In the light thus supplied by the practice of the Bureau and the analogy of pleadings, the way is cleared for a conclusion. The line of division must be kept a sharp one between the function of a statute requiring the presentation of a claim within a given period of time, and the function of a regulation making provision as to form. The function of the statute, like that of limitations generally, is to give protection against stale demands. The function of the regulation is to facilitate research. The Commissioner has the remedy in his own hands if the claim as presented is so indefinite as to cause embarrassment to him or to others in his Bureau. He may disallow the claim promptly for a departure from the rule. If, however, he holds it without action until the form has been corrected, and still more clearly if he hears it, and hears it on the merits, what is before him is not a double claim, but a claim single and indivisible, the new indissolubly welded into the structure of the old.
The cases in this court are not at all at variance with the conclusion now arrived at, though they leave the problem open. Tucker v. Alexander, 275 U.S. 228, 48 S.Ct. 45, 72 L.Ed. 253, holds that it is within the power of the Commissioner to waive the objection that the supporting facts or reasons have not been stated in the claim. United States v. Felt & Tarrant Co., 283 U.S. 269, 51 S.Ct. 376, 75 L.Ed. 1025, holds that a defective claim for refund will not supply a basis for a suit against the government when there has been neither waiver by the Commissioner nor amendment by the taxpayer. Bonwit Teller & Co. v. United States, 283 U.S. 258, 51 S.Ct. 395, 75 L.Ed. 1018, holds that a letter from the taxpayer, accompanied by a form of waiver requested by the Bureau, will be the equivalent of a notice of claim if the Commissioner has so treated it.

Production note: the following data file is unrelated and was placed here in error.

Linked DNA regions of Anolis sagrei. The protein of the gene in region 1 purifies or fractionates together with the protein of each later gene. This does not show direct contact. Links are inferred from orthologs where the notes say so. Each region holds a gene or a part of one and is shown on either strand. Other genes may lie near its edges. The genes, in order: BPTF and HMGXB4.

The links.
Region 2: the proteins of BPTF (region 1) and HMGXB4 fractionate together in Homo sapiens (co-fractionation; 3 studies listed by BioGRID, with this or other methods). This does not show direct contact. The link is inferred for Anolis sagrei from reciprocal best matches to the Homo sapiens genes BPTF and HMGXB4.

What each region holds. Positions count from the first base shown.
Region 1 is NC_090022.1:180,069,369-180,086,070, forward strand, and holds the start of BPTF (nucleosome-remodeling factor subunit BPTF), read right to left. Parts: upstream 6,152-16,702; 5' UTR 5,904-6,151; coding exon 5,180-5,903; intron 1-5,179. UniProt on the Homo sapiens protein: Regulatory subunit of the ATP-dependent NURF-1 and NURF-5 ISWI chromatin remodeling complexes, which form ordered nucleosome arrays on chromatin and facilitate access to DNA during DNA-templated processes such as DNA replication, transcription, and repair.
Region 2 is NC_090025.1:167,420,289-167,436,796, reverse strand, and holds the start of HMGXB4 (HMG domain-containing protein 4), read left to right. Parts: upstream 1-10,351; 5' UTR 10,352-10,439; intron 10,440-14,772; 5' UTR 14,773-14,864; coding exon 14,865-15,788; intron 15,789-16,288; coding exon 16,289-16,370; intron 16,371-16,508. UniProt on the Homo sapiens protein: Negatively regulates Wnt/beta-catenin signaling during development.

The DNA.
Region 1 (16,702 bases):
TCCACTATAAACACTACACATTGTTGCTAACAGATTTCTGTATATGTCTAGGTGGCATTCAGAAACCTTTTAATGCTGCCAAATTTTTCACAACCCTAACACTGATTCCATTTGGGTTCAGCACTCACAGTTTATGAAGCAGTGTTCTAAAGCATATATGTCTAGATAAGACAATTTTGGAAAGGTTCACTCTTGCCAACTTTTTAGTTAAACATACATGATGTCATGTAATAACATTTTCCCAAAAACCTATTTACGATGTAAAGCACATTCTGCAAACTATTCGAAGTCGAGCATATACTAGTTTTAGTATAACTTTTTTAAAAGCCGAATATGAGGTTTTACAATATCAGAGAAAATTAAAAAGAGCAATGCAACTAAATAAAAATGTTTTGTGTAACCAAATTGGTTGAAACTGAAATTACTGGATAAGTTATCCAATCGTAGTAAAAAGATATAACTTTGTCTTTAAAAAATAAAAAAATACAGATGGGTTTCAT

The cases in the lower federal courts may not be wholly harmonious as to the extent to which amendments are allowable after the running of the statute, but there is general agreement that the applicable analogy is to be found in the rules governing the amendment of a pleading. McKesson & Robbins, Inc. v. Edwards (C.C.A.) 57 F.(2d) 147; Art Metal Construction Co. v. United States (C.C.A.) 47 F.(2d) 558; Lancaster Cotton Mills v. United States (Ct. Cl.) 59 F.(2d) 270; Lehigh & Wilkes Barre Coal Co. v. United States (D.C.) 38 F.(2d) 637. Cf. The Peruna Co., 11 B.T.A. 1180, 1189; Marian Shainwald Sevier, 14 B.T.A. 709, 716.